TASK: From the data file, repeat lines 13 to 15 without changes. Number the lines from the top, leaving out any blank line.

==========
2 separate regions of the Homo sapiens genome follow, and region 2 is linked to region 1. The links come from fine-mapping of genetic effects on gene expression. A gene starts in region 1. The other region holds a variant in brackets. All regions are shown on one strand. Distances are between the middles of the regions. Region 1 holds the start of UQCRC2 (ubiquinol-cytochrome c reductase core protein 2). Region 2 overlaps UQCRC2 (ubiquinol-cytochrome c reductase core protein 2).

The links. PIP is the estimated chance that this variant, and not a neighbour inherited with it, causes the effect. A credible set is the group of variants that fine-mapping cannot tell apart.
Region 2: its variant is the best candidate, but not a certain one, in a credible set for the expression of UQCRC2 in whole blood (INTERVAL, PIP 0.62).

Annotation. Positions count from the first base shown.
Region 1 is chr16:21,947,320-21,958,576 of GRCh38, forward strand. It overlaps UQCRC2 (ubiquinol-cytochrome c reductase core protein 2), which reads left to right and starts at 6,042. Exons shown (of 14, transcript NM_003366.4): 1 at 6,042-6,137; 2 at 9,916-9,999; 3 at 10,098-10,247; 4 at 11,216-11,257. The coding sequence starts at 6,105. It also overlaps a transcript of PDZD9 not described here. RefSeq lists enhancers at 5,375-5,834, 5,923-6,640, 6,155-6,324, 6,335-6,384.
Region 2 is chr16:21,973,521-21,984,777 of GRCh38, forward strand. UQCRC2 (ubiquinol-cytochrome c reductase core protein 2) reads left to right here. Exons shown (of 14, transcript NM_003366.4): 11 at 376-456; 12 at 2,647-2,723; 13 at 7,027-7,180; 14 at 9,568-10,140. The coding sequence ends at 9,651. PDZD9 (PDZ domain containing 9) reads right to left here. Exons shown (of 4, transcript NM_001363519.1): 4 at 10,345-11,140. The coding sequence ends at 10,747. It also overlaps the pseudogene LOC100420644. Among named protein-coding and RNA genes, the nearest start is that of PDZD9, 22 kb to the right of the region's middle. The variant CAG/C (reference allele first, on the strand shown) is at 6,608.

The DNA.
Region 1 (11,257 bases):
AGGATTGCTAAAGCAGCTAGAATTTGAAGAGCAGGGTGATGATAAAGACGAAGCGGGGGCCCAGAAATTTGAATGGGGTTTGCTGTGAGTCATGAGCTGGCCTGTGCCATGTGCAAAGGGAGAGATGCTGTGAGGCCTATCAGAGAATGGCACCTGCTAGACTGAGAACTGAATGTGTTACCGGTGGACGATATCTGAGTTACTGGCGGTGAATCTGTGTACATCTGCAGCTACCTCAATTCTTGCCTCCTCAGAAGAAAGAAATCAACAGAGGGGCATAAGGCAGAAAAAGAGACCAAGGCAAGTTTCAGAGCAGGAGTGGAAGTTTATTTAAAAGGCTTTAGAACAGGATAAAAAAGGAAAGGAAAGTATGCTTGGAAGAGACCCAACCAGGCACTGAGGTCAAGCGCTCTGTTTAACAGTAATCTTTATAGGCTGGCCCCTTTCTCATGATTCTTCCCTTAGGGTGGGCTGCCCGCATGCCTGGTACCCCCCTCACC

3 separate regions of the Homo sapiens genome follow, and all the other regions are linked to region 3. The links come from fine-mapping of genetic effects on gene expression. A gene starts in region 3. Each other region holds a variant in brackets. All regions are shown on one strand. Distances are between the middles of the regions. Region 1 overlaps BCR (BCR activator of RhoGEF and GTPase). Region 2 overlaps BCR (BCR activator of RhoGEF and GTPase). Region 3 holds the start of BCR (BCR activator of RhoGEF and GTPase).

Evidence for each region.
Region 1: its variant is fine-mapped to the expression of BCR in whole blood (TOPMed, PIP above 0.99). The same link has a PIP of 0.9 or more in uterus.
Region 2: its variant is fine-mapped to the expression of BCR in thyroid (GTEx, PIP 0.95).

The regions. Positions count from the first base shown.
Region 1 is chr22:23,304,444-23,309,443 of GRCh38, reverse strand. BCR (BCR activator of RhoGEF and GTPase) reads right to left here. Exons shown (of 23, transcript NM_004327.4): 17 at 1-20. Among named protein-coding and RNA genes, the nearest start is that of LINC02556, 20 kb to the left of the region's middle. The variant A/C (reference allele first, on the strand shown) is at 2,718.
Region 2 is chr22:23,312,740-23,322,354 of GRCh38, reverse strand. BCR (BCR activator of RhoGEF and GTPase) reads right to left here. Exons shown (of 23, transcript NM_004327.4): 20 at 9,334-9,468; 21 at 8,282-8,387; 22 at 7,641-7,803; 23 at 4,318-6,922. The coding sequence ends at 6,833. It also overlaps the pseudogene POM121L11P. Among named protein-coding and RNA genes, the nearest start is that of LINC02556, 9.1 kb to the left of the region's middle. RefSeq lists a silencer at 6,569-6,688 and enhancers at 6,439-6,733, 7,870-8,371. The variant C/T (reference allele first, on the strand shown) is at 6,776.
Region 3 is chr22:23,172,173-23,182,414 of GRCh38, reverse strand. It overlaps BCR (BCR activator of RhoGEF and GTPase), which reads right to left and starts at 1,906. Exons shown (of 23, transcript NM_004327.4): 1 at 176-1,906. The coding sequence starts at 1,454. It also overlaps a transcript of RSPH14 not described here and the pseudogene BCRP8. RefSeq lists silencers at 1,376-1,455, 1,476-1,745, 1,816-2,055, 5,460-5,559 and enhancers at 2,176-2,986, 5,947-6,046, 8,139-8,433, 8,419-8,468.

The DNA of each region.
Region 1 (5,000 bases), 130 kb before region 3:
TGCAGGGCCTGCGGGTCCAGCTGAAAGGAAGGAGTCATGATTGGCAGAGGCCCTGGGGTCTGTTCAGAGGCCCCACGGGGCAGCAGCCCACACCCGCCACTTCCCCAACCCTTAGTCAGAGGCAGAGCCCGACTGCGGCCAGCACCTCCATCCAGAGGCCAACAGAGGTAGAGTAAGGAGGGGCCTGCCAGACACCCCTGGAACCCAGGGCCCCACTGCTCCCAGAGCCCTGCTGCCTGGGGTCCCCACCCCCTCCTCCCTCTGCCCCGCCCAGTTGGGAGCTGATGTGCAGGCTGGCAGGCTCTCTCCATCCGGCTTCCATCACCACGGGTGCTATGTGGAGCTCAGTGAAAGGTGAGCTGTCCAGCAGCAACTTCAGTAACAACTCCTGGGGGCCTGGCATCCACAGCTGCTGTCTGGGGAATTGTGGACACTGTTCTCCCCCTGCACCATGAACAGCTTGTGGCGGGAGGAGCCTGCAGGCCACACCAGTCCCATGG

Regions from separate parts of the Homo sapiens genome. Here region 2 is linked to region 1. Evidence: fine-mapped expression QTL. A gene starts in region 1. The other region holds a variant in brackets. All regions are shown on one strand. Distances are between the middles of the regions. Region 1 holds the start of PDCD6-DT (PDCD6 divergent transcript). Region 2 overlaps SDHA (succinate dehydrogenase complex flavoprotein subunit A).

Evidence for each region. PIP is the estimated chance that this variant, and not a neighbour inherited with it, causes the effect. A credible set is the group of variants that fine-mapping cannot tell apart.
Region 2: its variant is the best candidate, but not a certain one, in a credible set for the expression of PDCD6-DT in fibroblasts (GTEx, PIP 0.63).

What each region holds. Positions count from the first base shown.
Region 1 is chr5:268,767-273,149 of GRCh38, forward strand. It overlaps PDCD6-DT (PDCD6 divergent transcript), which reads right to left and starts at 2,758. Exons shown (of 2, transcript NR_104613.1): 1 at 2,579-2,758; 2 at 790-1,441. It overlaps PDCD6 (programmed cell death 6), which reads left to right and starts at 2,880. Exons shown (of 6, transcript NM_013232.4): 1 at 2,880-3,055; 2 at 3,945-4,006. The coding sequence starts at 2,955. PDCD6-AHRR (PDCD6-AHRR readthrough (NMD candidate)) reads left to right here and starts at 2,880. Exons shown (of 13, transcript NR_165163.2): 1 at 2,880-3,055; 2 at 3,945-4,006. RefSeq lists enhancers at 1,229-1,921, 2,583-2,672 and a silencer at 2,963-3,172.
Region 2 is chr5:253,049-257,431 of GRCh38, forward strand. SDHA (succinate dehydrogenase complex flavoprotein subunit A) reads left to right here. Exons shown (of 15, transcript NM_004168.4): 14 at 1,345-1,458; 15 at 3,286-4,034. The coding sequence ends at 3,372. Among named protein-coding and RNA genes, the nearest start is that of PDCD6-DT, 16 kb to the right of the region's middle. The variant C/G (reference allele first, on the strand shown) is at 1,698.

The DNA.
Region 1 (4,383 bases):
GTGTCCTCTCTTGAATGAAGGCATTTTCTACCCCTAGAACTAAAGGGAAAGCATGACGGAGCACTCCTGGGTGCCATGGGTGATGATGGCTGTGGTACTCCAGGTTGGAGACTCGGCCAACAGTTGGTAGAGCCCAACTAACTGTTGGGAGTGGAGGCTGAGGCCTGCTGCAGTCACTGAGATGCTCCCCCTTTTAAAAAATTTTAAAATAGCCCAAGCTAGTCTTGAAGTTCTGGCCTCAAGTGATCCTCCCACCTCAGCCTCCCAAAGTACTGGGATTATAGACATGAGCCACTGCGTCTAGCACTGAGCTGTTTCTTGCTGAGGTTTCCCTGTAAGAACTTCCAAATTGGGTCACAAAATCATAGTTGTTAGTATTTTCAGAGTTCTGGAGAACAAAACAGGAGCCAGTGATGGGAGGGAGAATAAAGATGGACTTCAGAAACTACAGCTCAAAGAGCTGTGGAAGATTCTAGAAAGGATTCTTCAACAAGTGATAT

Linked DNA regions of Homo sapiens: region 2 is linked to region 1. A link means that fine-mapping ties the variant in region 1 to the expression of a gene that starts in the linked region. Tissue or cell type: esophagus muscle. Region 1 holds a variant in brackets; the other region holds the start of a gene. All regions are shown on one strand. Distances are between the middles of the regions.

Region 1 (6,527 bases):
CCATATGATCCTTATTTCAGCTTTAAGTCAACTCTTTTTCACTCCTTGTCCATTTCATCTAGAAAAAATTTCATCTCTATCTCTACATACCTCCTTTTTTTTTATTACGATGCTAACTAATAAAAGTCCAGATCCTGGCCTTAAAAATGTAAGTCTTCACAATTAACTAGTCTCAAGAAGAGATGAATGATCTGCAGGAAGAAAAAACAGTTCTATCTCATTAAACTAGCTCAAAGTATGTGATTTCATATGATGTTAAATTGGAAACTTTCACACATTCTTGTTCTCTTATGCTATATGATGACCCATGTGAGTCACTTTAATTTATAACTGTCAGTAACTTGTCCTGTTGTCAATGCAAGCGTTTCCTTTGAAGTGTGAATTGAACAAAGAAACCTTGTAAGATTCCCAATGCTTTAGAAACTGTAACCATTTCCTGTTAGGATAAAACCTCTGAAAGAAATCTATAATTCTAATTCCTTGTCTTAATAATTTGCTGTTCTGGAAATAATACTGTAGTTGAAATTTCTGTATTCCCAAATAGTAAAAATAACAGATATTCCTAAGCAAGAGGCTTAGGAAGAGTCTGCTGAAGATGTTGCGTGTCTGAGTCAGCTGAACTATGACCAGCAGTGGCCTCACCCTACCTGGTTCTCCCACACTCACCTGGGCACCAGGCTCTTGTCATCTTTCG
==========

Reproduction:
Region 2: its variant is fine-mapped to the expression of BCR in thyroid (GTEx, PIP 0.95).

The regions. Positions count from the first base shown.
Region 1 is chr22:23,304,444-23,309,443 of GRCh38, reverse strand. BCR (BCR activator of RhoGEF and GTPase) reads right to left here. Exons shown (of 23, transcript NM_004327.4): 17 at 1-20. Among named protein-coding and RNA genes, the nearest start is that of LINC02556, 20 kb to the left of the region's middle. The variant A/C (reference allele first, on the strand shown) is at 2,718.